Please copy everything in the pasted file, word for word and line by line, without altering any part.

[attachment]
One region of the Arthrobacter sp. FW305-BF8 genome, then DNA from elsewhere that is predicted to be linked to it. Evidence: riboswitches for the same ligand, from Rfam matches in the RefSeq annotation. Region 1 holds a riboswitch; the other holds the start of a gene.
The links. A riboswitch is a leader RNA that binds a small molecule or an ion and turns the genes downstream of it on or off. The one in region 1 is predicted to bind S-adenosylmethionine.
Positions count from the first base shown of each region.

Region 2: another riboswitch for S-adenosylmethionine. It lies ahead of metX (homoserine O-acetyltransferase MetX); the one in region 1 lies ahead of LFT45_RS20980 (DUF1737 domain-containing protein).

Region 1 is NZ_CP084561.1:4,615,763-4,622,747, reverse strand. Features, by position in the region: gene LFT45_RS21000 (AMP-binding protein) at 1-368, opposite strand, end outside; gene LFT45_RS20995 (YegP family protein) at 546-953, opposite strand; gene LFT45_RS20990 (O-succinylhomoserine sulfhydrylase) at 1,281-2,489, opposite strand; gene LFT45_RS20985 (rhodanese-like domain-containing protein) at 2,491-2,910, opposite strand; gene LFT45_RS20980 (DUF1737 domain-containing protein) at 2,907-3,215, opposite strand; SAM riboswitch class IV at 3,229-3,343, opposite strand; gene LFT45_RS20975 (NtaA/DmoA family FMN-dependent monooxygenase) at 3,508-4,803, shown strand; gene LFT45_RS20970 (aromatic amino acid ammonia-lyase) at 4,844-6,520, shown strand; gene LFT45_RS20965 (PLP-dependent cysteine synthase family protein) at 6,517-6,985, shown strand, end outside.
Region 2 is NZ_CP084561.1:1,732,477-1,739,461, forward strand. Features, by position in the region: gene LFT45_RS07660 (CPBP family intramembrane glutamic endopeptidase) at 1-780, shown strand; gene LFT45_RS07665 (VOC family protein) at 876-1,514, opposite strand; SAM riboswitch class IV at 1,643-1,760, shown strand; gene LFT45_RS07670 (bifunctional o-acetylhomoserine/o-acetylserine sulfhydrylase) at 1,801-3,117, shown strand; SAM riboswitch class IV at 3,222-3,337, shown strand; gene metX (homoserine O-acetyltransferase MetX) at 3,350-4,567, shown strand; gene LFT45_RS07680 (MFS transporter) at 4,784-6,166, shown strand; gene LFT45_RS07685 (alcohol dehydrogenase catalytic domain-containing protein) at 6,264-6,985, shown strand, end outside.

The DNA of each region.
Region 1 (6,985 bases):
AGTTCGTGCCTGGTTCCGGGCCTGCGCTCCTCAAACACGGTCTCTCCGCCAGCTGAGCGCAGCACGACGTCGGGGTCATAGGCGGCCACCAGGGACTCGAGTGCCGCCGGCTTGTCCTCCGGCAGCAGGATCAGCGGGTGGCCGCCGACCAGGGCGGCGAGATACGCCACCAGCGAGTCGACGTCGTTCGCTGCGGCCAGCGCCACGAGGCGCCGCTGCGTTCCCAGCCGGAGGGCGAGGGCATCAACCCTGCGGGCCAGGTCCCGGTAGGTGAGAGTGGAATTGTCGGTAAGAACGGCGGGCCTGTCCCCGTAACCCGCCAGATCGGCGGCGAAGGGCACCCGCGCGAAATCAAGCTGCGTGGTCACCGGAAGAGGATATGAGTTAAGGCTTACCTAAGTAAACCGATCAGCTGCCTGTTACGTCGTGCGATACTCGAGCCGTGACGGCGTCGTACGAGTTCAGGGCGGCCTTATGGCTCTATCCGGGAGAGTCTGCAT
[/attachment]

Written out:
One region of the Arthrobacter sp. FW305-BF8 genome, then DNA from elsewhere that is predicted to be linked to it. Evidence: riboswitches for the same ligand, from Rfam matches in the RefSeq annotation. Region 1 holds a riboswitch; the other holds the start of a gene.
The links. A riboswitch is a leader RNA that binds a small molecule or an ion and turns the genes downstream of it on or off. The one in region 1 is predicted to bind S-adenosylmethionine.
Positions count from the first base shown of each region.

Region 2: another riboswitch for S-adenosylmethionine. It lies ahead of metX (homoserine O-acetyltransferase MetX); the one in region 1 lies ahead of LFT45_RS20980 (DUF1737 domain-containing protein).

Region 1 is NZ_CP084561.1:4,615,763-4,622,747, reverse strand. Features, by position in the region: gene LFT45_RS21000 (AMP-binding protein) at 1-368, opposite strand, end outside; gene LFT45_RS20995 (YegP family protein) at 546-953, opposite strand; gene LFT45_RS20990 (O-succinylhomoserine sulfhydrylase) at 1,281-2,489, opposite strand; gene LFT45_RS20985 (rhodanese-like domain-containing protein) at 2,491-2,910, opposite strand; gene LFT45_RS20980 (DUF1737 domain-containing protein) at 2,907-3,215, opposite strand; SAM riboswitch class IV at 3,229-3,343, opposite strand; gene LFT45_RS20975 (NtaA/DmoA family FMN-dependent monooxygenase) at 3,508-4,803, shown strand; gene LFT45_RS20970 (aromatic amino acid ammonia-lyase) at 4,844-6,520, shown strand; gene LFT45_RS20965 (PLP-dependent cysteine synthase family protein) at 6,517-6,985, shown strand, end outside.
Region 2 is NZ_CP084561.1:1,732,477-1,739,461, forward strand. Features, by position in the region: gene LFT45_RS07660 (CPBP family intramembrane glutamic endopeptidase) at 1-780, shown strand; gene LFT45_RS07665 (VOC family protein) at 876-1,514, opposite strand; SAM riboswitch class IV at 1,643-1,760, shown strand; gene LFT45_RS07670 (bifunctional o-acetylhomoserine/o-acetylserine sulfhydrylase) at 1,801-3,117, shown strand; SAM riboswitch class IV at 3,222-3,337, shown strand; gene metX (homoserine O-acetyltransferase MetX) at 3,350-4,567, shown strand; gene LFT45_RS07680 (MFS transporter) at 4,784-6,166, shown strand; gene LFT45_RS07685 (alcohol dehydrogenase catalytic domain-containing protein) at 6,264-6,985, shown strand, end outside.

The DNA of each region.
Region 1 (6,985 bases):
AGTTCGTGCCTGGTTCCGGGCCTGCGCTCCTCAAACACGGTCTCTCCGCCAGCTGAGCGCAGCACGACGTCGGGGTCATAGGCGGCCACCAGGGACTCGAGTGCCGCCGGCTTGTCCTCCGGCAGCAGGATCAGCGGGTGGCCGCCGACCAGGGCGGCGAGATACGCCACCAGCGAGTCGACGTCGTTCGCTGCGGCCAGCGCCACGAGGCGCCGCTGCGTTCCCAGCCGGAGGGCGAGGGCATCAACCCTGCGGGCCAGGTCCCGGTAGGTGAGAGTGGAATTGTCGGTAAGAACGGCGGGCCTGTCCCCGTAACCCGCCAGATCGGCGGCGAAGGGCACCCGCGCGAAATCAAGCTGCGTGGTCACCGGAAGAGGATATGAGTTAAGGCTTACCTAAGTAAACCGATCAGCTGCCTGTTACGTCGTGCGATACTCGAGCCGTGACGGCGTCGTACGAGTTCAGGGCGGCCTTATGGCTCTATCCGGGAGAGTCTGCAT